Why do we call metal boxes with knobs that are filled with little do-dads like audio-taper volume controls and input selector switches, "passive pre-amplifiers"? The adjective "passive" is a misnomer when it is intended to modify the noun "pre-amplifier" because in audio, nothing is truly passive. Same goes for the word "pre-amplifier". If the metal box has no gain stages why do we call it an "amplifier"? Where is the amplification? And "pre"? What is it going before? It goes after the source and before the amplifier. So isn't it really an, "in-between"? Why not be accurate and call these things "audio control units" or some such? I use one of these audio control units most of the time, but I am against them in principle. I believe every audio stage (including volume and selector controls) should be optimized and every filter element buffered and impedance matched. Why not just make integrated amplifiers? Or basic amplifiers with bypass capable selector and control functions?
One of the four audio control units I will discuss here is one made by yours truly in my own shop a long time ago. It selects from four different sources and provides an optional first order variable-frequency high pass filter function for use in simple bi-amplified systems. I designed it as a cost-no-object project that in hopes it would serve me well in a wide variety of systems over the long haul. This was done back when a dollar was almost still a dollar... and even then, the unit I made cost me more than $900 just for parts!
Even with all this money, my own unit still might roll off the highs a tiny bit. It might choke the music a bit. Therefore, be aware, passive pre-amplifiers are a flawed idea right from the start. It is nearly always better to use a properly designed active pre-amplifier -- something with a bit of gain and some proper engineering consideration for the impedance interfaces between the audio source components and basic amplifiers will (almost always) make your hi-fi system feel more jumpy tuneful and alive sounding.
The advent of the CD player (many of which have their own integral volume control) has created a consumer climate where the average audiophile now thinks that an active pre-amplifier may be unnecessary and most probably a sonic liability. This notion is a sort of mass marketing perversion of the "less-is-more" zeitgeist. Because... every single component in the audio chain, whether it is big or small active or passive, operates as a filter and, as such, has what is known in electronic engineering parlay, as a "time constant". In audio, every time two disparate things are touching each other either a low-pass, a high-pass or a band-pass filter is created. And every time this happens either the high and or low frequencies are diminished. (A filter alone is slightly unpredictable -- when a bunch of them start touching each other -- look out! Anything can happen.) The damn thing about filters is this: they never extend bandwidth, they only reduce it. They can (almost) never improve the sound of an audio system. A passive pre-amplifier is never better than say, no pre-amplifier at all.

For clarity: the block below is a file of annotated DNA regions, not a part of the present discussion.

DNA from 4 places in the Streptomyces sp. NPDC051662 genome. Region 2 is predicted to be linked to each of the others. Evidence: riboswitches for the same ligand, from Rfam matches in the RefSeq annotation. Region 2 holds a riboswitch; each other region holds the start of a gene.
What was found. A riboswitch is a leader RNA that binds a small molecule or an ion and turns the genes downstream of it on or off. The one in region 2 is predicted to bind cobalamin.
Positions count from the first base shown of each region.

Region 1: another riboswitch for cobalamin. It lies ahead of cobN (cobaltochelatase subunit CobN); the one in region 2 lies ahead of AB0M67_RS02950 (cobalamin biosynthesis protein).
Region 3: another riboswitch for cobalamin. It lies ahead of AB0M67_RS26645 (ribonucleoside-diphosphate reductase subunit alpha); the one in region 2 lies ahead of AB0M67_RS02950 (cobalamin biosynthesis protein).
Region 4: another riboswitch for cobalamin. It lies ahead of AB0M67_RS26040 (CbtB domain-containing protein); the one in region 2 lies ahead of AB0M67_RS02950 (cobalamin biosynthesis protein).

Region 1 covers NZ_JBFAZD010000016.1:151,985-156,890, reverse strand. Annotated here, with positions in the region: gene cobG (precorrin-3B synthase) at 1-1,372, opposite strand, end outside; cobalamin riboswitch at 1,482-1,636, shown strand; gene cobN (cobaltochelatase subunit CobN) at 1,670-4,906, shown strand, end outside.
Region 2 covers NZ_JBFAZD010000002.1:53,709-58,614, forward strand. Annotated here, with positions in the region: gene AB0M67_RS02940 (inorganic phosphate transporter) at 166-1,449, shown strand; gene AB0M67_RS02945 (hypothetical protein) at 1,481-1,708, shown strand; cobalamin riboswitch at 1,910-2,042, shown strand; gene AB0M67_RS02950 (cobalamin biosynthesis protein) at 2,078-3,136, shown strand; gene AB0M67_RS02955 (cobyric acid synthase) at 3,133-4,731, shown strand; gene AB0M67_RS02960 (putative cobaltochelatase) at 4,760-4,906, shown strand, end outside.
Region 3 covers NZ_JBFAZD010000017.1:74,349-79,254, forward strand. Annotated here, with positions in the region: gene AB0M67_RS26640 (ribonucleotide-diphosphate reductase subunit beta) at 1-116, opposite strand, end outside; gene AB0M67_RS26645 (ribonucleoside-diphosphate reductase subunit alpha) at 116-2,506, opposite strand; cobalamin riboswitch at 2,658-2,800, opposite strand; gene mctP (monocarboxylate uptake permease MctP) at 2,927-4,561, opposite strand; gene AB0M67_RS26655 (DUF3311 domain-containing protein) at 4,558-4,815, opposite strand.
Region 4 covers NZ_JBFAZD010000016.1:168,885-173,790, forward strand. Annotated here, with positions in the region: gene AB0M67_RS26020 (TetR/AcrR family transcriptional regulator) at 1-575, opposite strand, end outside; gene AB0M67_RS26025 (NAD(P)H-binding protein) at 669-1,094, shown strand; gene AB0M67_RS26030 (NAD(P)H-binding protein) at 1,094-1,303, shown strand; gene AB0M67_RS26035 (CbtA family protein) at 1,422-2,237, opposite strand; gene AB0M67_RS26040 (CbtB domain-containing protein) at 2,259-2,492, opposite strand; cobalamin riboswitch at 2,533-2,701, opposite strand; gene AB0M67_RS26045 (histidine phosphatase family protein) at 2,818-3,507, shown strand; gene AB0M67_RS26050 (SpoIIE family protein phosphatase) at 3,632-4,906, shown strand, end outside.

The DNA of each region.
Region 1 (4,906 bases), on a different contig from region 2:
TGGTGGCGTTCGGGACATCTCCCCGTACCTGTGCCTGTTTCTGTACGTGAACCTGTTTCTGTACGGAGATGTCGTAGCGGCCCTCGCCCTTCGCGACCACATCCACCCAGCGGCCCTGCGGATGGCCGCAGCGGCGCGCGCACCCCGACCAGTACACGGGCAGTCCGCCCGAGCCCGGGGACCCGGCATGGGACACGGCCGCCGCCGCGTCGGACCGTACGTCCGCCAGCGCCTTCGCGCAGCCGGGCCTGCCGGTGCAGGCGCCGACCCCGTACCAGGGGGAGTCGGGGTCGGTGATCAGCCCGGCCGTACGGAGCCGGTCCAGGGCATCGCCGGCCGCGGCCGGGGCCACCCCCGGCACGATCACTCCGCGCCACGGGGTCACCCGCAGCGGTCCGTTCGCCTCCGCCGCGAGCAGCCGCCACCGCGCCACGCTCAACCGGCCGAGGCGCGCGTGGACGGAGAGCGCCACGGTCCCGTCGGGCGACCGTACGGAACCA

The question a prospective buyer must ask him or her self is: Should I employ an active or passive pre-amplifier? When that question is answered with some assurance, then, questions like which and what type can be answered.
Q: Who should use a passive pre-amplifier?
A: People who can say for sure the following are true about their systems.
1. "I do not need phono equalization." If you have a turntable and you play black vinyl discs, then you need some sort of RIAA equalization (filtering) to restore your source signal to its original form. This usually will take the form of some sort of active "phono" stage with the proper RIAA time constants inserted between a pair of "buffer" input and output stages -- with or without gain. Usually this stage has anywhere from 24 - 78 dB of gain, depending on the needs of the associated MM or MC phono cartridge. And, very often this phono stage is associated with an active "line-level" stage which may have a gain of less than 0dB or it may have as much as 10 or even 20 dB of gain. (Remember, every 3dB of gain represents approximately a doubling of the music's apparent loudness!)
2. "All of my line-level sources (my tuner, my CD player, my cassette, etc.) have enough gain to drive my amplifier directly." This means every source should have an output of (at least) .75 volts. A 2 volt output is industry standard.
3. "The impedance of my sources is low enough and the load impedance of my basic amplifier is high enough that their direct connection will not seriously roll off my system's high frequencies or compromise its transient response." This means that every source component should have an output impedance of no more than 1000 ohms (less than 300 ohms is best) and that your amplifier should have an input impedance of at least 10,000 ohms. 20,000 ohms (or more) is better.
4. "I do not plan on using interconnect wires more than two-meters long." Longer lengths of wire connecting pre-amplifiers to amplifiers present greater capacitance and therefore create low-pass filters with lower turnover frequencies thereby rolling off more of the music's higher frequencies and reducing the illusions of luster, brightness or transparency as well as transient attack. In other words longer lengths of interconnect can cause the reproduced music to appear dull.
The perspective passive pre-amplifier user should always do two things: First consult manuals and/or manufacturers to determine if the above conditions are easily met. And second, you must try the passive preamp in your own system to make sure it does not screw up your music. These types of audio component interfaces are (in reality) quite complicated and typically possesses too many variables to be predictable -- therefore a home audition is essential.